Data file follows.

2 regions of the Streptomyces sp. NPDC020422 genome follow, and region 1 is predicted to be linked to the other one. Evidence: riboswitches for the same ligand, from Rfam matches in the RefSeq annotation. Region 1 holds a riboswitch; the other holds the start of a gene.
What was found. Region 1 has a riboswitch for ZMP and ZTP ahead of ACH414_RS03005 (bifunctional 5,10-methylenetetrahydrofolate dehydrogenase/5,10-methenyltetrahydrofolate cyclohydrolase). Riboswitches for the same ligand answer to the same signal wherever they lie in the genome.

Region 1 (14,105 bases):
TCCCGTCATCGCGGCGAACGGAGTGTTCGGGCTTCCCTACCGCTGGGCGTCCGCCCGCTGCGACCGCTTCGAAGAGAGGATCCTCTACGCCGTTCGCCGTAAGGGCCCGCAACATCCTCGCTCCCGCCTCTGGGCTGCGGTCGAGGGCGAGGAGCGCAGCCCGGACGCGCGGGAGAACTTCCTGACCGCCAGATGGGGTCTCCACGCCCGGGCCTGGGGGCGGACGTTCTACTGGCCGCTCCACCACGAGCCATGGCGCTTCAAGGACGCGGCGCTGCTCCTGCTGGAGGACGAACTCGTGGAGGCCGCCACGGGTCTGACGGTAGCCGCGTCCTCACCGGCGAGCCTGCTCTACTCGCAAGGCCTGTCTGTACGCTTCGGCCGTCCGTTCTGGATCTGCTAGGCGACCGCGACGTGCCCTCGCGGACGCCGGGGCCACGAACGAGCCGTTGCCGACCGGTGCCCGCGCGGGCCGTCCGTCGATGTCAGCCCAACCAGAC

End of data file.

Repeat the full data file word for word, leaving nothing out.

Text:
2 regions of the Streptomyces sp. NPDC020422 genome follow, and region 1 is predicted to be linked to the other one. Evidence: riboswitches for the same ligand, from Rfam matches in the RefSeq annotation. Region 1 holds a riboswitch; the other holds the start of a gene.
What was found. Region 1 has a riboswitch for ZMP and ZTP ahead of ACH414_RS03005 (bifunctional 5,10-methylenetetrahydrofolate dehydrogenase/5,10-methenyltetrahydrofolate cyclohydrolase). Riboswitches for the same ligand answer to the same signal wherever they lie in the genome.

Region 1 (14,105 bases):
TCCCGTCATCGCGGCGAACGGAGTGTTCGGGCTTCCCTACCGCTGGGCGTCCGCCCGCTGCGACCGCTTCGAAGAGAGGATCCTCTACGCCGTTCGCCGTAAGGGCCCGCAACATCCTCGCTCCCGCCTCTGGGCTGCGGTCGAGGGCGAGGAGCGCAGCCCGGACGCGCGGGAGAACTTCCTGACCGCCAGATGGGGTCTCCACGCCCGGGCCTGGGGGCGGACGTTCTACTGGCCGCTCCACCACGAGCCATGGCGCTTCAAGGACGCGGCGCTGCTCCTGCTGGAGGACGAACTCGTGGAGGCCGCCACGGGTCTGACGGTAGCCGCGTCCTCACCGGCGAGCCTGCTCTACTCGCAAGGCCTGTCTGTACGCTTCGGCCGTCCGTTCTGGATCTGCTAGGCGACCGCGACGTGCCCTCGCGGACGCCGGGGCCACGAACGAGCCGTTGCCGACCGGTGCCCGCGCGGGCCGTCCGTCGATGTCAGCCCAACCAGAC